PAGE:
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Licensing 101: A Paradox of Piracy for Licensing Business Part 1

23 Feb 2015

Hi all and sorry for my extended absence.  Has been a busy period around Pacific Licensing!

A few years back the Chief Marketing Officer of a relatively young company with a wildly popular brand made the off the cuff remark to the media that he “welcomed” piracy as a sure sign of his brand’s popularity.  Of course, he got into considerable hot water with the licensing division at his firm and in many specific regards it was an ill-considered comment.

However, it did also have a certain ring of truth to it to the extent that a lot of pirated product in the market DID speak powerfully to consumer demand, and that the opposite scenario – the day when there is NO counterfeit product bearing one’s I.P. in the informal market – might be cause for even greater concern.

In Asia, whilst the amount of copyright infringement is still staggering, I would say the trend is away from pirated product (at least in the consumer products licensing space) as Asian consumers have become (in some places gradually, in others rapidly) highly aspirational; and with increased spending money in their pocket, they no longer want knock offs, rather, aspire to the original, authentic brand products.  Especially when considered in the context of relevant and reachable consumers – piracy in general is becoming less of a problem in Asia.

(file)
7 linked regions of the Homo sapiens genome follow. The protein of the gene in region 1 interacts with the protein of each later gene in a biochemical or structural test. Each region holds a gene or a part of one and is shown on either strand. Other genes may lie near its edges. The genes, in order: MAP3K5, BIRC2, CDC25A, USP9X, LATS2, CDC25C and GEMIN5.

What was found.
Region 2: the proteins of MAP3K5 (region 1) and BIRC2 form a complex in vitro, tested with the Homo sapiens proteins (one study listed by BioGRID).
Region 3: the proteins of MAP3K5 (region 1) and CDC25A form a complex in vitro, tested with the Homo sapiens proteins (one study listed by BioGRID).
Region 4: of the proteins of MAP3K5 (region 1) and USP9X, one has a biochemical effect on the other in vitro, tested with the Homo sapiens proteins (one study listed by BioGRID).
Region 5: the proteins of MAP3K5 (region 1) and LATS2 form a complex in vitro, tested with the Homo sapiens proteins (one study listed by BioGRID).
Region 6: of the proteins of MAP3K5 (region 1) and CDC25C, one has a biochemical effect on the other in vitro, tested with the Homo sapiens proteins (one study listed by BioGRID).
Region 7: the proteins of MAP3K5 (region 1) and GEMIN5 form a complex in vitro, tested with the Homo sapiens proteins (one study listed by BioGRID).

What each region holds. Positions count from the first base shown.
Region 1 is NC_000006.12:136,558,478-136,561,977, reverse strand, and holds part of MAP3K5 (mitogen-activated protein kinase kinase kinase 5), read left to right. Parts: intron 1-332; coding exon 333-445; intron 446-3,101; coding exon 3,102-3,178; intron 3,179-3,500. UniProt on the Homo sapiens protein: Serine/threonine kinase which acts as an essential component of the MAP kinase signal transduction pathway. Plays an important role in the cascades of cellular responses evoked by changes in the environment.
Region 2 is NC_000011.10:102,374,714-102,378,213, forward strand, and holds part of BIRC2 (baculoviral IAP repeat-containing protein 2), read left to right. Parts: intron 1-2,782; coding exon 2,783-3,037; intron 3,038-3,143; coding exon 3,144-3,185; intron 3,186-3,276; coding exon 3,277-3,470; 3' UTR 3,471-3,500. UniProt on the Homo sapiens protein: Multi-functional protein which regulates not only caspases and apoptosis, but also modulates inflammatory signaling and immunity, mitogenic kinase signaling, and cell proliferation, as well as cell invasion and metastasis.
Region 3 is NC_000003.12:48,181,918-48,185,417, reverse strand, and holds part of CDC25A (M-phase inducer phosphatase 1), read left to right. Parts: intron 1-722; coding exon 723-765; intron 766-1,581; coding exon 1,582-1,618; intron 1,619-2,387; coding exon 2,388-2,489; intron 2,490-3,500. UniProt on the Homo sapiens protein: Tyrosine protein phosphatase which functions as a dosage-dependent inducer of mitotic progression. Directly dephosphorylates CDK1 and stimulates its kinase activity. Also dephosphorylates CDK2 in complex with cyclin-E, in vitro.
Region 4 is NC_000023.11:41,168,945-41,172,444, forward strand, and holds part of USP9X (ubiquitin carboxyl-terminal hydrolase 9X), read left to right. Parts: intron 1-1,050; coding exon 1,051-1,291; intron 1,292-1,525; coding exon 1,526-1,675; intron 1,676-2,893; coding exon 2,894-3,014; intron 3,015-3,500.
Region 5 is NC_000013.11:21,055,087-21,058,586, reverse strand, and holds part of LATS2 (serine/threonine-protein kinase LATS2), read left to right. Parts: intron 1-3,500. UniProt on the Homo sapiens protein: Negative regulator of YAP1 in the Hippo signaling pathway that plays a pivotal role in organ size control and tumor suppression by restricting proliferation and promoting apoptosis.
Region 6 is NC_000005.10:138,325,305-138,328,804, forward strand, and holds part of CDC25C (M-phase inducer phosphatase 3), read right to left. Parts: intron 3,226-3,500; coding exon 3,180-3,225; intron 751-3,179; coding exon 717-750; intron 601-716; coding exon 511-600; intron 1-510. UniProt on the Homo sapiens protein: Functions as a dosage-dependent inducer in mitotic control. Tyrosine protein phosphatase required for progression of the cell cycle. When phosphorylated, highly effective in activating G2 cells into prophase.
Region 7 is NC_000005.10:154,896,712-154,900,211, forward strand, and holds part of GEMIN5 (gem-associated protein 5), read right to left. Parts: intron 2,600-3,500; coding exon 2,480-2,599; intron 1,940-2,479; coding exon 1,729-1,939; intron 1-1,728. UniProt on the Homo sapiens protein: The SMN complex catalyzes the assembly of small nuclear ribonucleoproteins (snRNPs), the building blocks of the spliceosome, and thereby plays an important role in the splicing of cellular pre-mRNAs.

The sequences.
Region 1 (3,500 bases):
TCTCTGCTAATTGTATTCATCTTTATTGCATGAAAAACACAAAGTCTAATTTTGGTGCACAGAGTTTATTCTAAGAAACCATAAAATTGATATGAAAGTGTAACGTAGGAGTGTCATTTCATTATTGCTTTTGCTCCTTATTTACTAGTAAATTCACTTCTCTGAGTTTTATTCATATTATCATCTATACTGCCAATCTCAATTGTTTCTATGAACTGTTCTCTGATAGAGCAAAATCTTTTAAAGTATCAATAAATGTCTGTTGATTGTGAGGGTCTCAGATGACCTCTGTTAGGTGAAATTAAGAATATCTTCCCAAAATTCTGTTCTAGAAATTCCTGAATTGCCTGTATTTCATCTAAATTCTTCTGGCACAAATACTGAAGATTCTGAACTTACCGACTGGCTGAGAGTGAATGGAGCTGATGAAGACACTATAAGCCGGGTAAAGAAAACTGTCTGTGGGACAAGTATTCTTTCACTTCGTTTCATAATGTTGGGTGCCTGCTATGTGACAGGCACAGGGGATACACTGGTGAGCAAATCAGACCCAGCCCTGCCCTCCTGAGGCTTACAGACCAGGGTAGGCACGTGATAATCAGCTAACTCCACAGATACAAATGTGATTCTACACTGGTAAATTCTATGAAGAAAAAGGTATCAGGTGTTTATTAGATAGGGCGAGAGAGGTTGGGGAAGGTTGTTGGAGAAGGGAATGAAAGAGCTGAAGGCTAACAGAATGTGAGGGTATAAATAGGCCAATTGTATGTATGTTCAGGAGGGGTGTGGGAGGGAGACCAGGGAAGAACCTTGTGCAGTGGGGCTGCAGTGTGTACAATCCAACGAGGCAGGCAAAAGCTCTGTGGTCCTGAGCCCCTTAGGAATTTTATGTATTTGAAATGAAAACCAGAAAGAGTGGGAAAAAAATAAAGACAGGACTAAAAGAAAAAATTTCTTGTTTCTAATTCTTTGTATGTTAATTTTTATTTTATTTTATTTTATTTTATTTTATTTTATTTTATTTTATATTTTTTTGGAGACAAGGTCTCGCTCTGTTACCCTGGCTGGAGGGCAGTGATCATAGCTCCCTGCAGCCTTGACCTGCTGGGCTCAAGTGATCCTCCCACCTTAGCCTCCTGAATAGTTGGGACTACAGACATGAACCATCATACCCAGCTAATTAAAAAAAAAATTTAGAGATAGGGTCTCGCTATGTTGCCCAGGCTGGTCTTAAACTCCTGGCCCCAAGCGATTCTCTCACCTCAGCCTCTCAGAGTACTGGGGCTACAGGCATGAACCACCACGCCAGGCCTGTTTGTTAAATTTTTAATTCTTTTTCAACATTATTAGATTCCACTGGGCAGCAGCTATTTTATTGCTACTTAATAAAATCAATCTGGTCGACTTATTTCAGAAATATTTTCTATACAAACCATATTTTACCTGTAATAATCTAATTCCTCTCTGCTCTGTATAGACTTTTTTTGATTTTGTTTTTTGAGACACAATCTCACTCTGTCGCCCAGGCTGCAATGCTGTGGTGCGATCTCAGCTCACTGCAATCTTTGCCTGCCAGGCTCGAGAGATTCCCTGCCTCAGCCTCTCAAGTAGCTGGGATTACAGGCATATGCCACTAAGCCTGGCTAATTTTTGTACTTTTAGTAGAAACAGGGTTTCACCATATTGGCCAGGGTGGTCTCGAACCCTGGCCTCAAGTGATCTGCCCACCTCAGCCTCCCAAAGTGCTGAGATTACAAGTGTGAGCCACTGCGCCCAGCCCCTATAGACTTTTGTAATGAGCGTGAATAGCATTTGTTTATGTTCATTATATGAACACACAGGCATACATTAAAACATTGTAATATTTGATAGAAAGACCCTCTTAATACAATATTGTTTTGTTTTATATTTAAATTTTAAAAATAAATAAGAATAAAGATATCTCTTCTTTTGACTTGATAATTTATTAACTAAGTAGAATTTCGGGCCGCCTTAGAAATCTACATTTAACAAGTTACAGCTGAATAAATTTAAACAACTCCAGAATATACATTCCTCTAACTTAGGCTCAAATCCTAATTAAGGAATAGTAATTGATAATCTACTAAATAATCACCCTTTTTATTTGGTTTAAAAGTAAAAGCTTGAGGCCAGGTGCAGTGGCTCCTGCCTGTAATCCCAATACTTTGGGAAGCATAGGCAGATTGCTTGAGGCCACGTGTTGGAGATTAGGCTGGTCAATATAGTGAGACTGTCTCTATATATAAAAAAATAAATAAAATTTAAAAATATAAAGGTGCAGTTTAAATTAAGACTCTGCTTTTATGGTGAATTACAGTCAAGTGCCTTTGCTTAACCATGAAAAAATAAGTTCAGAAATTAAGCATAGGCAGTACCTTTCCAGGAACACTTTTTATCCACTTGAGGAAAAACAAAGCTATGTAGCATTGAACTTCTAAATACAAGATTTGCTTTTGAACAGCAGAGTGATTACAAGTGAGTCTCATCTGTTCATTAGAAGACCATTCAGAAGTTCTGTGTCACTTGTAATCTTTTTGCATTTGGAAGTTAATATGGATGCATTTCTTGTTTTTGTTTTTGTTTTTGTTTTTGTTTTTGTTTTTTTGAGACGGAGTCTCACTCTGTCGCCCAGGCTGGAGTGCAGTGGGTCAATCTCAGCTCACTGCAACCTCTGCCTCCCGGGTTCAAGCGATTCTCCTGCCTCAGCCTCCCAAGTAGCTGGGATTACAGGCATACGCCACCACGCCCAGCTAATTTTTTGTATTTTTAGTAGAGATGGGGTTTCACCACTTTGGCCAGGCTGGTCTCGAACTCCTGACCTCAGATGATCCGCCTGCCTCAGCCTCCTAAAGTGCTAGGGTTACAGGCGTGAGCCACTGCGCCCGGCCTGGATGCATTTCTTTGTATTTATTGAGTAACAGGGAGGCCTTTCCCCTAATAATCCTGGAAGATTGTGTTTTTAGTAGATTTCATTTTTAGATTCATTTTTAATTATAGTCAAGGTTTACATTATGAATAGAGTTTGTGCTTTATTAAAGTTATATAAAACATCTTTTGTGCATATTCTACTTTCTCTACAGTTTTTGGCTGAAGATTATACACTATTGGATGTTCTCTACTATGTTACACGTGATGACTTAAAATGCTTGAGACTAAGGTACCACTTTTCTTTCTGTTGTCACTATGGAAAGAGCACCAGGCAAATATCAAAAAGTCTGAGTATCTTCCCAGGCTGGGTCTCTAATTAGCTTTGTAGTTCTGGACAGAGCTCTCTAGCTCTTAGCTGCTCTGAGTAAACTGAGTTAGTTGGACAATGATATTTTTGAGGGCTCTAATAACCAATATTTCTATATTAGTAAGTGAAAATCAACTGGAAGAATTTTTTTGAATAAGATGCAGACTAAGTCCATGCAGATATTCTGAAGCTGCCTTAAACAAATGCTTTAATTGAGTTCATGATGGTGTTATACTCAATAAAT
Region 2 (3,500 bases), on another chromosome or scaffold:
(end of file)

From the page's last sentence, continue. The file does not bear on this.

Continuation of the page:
What I mean by relevant and reachable is the consumer living in a major urban area with plenty of modern retail, who is ready to spend, for instance, $15 or more on a t-shirt, or in any event, a premium price to cover the royalty associated with IP (as compared to a blank t-shirt).  For those consumers that are not able to spend that much on a shirt, or are not in a key metro area with access to modern retail – well, the fact that this consumer might buy a $5 counterfeit t-shirt in his local night market doesn’t directly affect sales to my target consumer (though there are indirect effects, see below).  This is not to suggest that it is a victimless crime, but relatively speaking, the impact is peripheral.

So, in this very broad and superficial way, we can say that seeing your products knocked off is a good thing because it means characters/brands are popular.

More on this topic next time.